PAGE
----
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Other SportsMcIlroy tells feuding PGA and LIV tours to learn from Northern Ireland...

McIlroy tells feuding PGA and LIV tours to learn from Northern Ireland peace process

Rory McIlroy has called on the PGA Tour and LIV Golf to take inspiration from the Northern Ireland peace process and reach a compromise which allows the sport to thrive again.

A bitter dispute has split the world of golf in two since LIV Golf held its first events in 2022, using the financial power of Saudi Arabia’s Public Investment Fund to prise big names away from the PGA.

Last June, the two parties agreed to pursue a merger with a deadline of December 31 for a final agreement to be struck, but that date came and went with no further announcement.

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The LIV circuit has continued to recruit leading players in recent months, with December’s swoop for two-time major champion Jon Rahm perhaps the biggest coup yet for the breakaway tour.

McIlroy – who has been a staunch critic of LIV – has called on the two parties to use the 1998 Good Friday Agreement, which brought peace to his native Northern Ireland, as inspiration.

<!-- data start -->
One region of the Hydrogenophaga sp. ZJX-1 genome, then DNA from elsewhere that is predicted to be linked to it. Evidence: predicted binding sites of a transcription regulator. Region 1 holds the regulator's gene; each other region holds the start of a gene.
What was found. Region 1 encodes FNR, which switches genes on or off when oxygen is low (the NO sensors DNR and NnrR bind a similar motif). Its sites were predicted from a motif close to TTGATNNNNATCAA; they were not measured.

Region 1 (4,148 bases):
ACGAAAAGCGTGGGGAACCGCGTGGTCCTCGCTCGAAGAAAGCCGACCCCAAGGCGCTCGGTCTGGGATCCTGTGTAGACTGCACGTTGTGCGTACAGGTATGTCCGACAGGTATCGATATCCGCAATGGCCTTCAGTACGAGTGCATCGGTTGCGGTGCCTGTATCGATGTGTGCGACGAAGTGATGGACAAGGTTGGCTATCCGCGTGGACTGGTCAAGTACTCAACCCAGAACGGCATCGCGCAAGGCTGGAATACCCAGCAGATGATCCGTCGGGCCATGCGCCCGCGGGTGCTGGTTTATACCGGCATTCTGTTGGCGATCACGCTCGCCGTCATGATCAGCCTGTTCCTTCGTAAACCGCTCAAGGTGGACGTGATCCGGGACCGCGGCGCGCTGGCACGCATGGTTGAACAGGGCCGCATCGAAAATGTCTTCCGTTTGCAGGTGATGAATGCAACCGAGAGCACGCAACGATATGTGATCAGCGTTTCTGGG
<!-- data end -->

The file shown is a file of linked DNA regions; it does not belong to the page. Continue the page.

“I liken it to when Northern Ireland went through the peace process in the ’90s and the Good Friday Agreement. Neither side was happy,” McIlroy said ahead of this week’s Wells Fargo Championship.

“Catholics weren’t happy, Protestants weren’t happy, but it brought peace and then you just sort of learn to live with whatever has been negotiated, right?

“That was in 1998, and 20, 25, 30 years ahead, my generation doesn’t know any different. It’s just this is what it’s always been like, and we’ve never known anything but peace.

“That’s my way of trying to think about it and trying to make both sides see that there could be a compromise here.

“It’s probably not going to feel great for either side, but if it’s a place where the game of golf starts to thrive again and we can all get back together, then I think that’s ultimately a really good thing.”

While McIlroy is keen for a resolution to be found, he will not return to the PGA Tour policy board – which he left in November 2023 – in a bid to directly influence the talks.

“It just got pretty complicated and pretty messy,” McIlroy said of his time on the board. “With the way it happened, it opened up some wounds and scar tissue from things that have happened before.

“I think there was a subset of people on the board who were uncomfortable with me coming back on for some reason. I’ll just keep doing what I’m doing.”

Harry Carr
Harry Carr
Harry is a freelance sports journalist with experience of working for the Racing Post, Stats Perform, Opta Analyst and more, covering major events across all sports but holding a particular love for the beautiful game.
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